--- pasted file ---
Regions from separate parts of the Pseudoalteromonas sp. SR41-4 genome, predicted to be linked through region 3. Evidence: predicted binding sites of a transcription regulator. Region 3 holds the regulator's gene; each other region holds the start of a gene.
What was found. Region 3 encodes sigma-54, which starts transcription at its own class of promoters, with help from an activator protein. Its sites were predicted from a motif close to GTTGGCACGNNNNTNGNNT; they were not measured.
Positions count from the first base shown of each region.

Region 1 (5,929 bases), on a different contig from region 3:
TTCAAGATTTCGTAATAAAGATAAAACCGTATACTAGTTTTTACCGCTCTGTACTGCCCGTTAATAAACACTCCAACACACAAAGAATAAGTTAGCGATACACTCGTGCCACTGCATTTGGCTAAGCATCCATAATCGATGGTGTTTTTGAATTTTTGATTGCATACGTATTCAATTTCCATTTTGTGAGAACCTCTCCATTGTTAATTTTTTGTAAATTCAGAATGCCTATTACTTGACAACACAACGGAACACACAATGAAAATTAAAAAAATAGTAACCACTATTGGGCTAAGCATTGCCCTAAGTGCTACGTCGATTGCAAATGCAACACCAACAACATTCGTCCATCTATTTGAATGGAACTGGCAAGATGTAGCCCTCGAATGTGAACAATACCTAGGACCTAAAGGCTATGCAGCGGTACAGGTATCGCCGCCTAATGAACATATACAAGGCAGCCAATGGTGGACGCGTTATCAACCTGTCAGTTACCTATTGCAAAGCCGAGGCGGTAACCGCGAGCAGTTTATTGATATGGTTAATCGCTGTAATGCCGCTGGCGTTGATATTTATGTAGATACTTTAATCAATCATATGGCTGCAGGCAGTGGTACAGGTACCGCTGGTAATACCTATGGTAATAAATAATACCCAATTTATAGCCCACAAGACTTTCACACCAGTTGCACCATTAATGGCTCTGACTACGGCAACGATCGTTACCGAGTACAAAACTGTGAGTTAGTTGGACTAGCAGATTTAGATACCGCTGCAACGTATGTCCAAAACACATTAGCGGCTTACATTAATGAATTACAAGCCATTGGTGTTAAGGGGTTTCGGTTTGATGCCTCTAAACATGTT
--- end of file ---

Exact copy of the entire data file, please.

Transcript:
Regions from separate parts of the Pseudoalteromonas sp. SR41-4 genome, predicted to be linked through region 3. Evidence: predicted binding sites of a transcription regulator. Region 3 holds the regulator's gene; each other region holds the start of a gene.
What was found. Region 3 encodes sigma-54, which starts transcription at its own class of promoters, with help from an activator protein. Its sites were predicted from a motif close to GTTGGCACGNNNNTNGNNT; they were not measured.
Positions count from the first base shown of each region.

Region 1 (5,929 bases), on a different contig from region 3:
TTCAAGATTTCGTAATAAAGATAAAACCGTATACTAGTTTTTACCGCTCTGTACTGCCCGTTAATAAACACTCCAACACACAAAGAATAAGTTAGCGATACACTCGTGCCACTGCATTTGGCTAAGCATCCATAATCGATGGTGTTTTTGAATTTTTGATTGCATACGTATTCAATTTCCATTTTGTGAGAACCTCTCCATTGTTAATTTTTTGTAAATTCAGAATGCCTATTACTTGACAACACAACGGAACACACAATGAAAATTAAAAAAATAGTAACCACTATTGGGCTAAGCATTGCCCTAAGTGCTACGTCGATTGCAAATGCAACACCAACAACATTCGTCCATCTATTTGAATGGAACTGGCAAGATGTAGCCCTCGAATGTGAACAATACCTAGGACCTAAAGGCTATGCAGCGGTACAGGTATCGCCGCCTAATGAACATATACAAGGCAGCCAATGGTGGACGCGTTATCAACCTGTCAGTTACCTATTGCAAAGCCGAGGCGGTAACCGCGAGCAGTTTATTGATATGGTTAATCGCTGTAATGCCGCTGGCGTTGATATTTATGTAGATACTTTAATCAATCATATGGCTGCAGGCAGTGGTACAGGTACCGCTGGTAATACCTATGGTAATAAATAATACCCAATTTATAGCCCACAAGACTTTCACACCAGTTGCACCATTAATGGCTCTGACTACGGCAACGATCGTTACCGAGTACAAAACTGTGAGTTAGTTGGACTAGCAGATTTAGATACCGCTGCAACGTATGTCCAAAACACATTAGCGGCTTACATTAATGAATTACAAGCCATTGGTGTTAAGGGGTTTCGGTTTGATGCCTCTAAACATGTT